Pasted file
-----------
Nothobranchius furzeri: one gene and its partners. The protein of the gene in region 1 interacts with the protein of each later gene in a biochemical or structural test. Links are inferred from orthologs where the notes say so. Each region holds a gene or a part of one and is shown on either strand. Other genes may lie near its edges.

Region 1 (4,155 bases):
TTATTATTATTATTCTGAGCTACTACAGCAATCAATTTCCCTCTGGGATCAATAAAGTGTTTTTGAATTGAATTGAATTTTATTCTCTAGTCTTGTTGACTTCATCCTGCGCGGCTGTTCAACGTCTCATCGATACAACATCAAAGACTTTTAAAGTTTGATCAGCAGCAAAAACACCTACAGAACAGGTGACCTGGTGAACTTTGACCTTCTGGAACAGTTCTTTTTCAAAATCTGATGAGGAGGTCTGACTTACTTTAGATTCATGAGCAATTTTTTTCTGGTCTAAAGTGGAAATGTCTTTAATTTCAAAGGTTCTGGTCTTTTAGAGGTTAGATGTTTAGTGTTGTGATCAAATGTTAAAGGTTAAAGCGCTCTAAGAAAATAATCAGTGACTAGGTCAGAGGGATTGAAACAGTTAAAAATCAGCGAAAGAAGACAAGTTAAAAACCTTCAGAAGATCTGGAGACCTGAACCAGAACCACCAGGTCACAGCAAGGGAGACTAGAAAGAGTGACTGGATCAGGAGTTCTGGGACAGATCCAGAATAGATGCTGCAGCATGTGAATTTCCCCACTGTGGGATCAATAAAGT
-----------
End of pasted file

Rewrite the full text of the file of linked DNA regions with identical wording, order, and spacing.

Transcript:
Nothobranchius furzeri: one gene and its partners. The protein of the gene in region 1 interacts with the protein of each later gene in a biochemical or structural test. Links are inferred from orthologs where the notes say so. Each region holds a gene or a part of one and is shown on either strand. Other genes may lie near its edges.

Region 1 (4,155 bases):
TTATTATTATTATTCTGAGCTACTACAGCAATCAATTTCCCTCTGGGATCAATAAAGTGTTTTTGAATTGAATTGAATTTTATTCTCTAGTCTTGTTGACTTCATCCTGCGCGGCTGTTCAACGTCTCATCGATACAACATCAAAGACTTTTAAAGTTTGATCAGCAGCAAAAACACCTACAGAACAGGTGACCTGGTGAACTTTGACCTTCTGGAACAGTTCTTTTTCAAAATCTGATGAGGAGGTCTGACTTACTTTAGATTCATGAGCAATTTTTTTCTGGTCTAAAGTGGAAATGTCTTTAATTTCAAAGGTTCTGGTCTTTTAGAGGTTAGATGTTTAGTGTTGTGATCAAATGTTAAAGGTTAAAGCGCTCTAAGAAAATAATCAGTGACTAGGTCAGAGGGATTGAAACAGTTAAAAATCAGCGAAAGAAGACAAGTTAAAAACCTTCAGAAGATCTGGAGACCTGAACCAGAACCACCAGGTCACAGCAAGGGAGACTAGAAAGAGTGACTGGATCAGGAGTTCTGGGACAGATCCAGAATAGATGCTGCAGCATGTGAATTTCCCCACTGTGGGATCAATAAAGT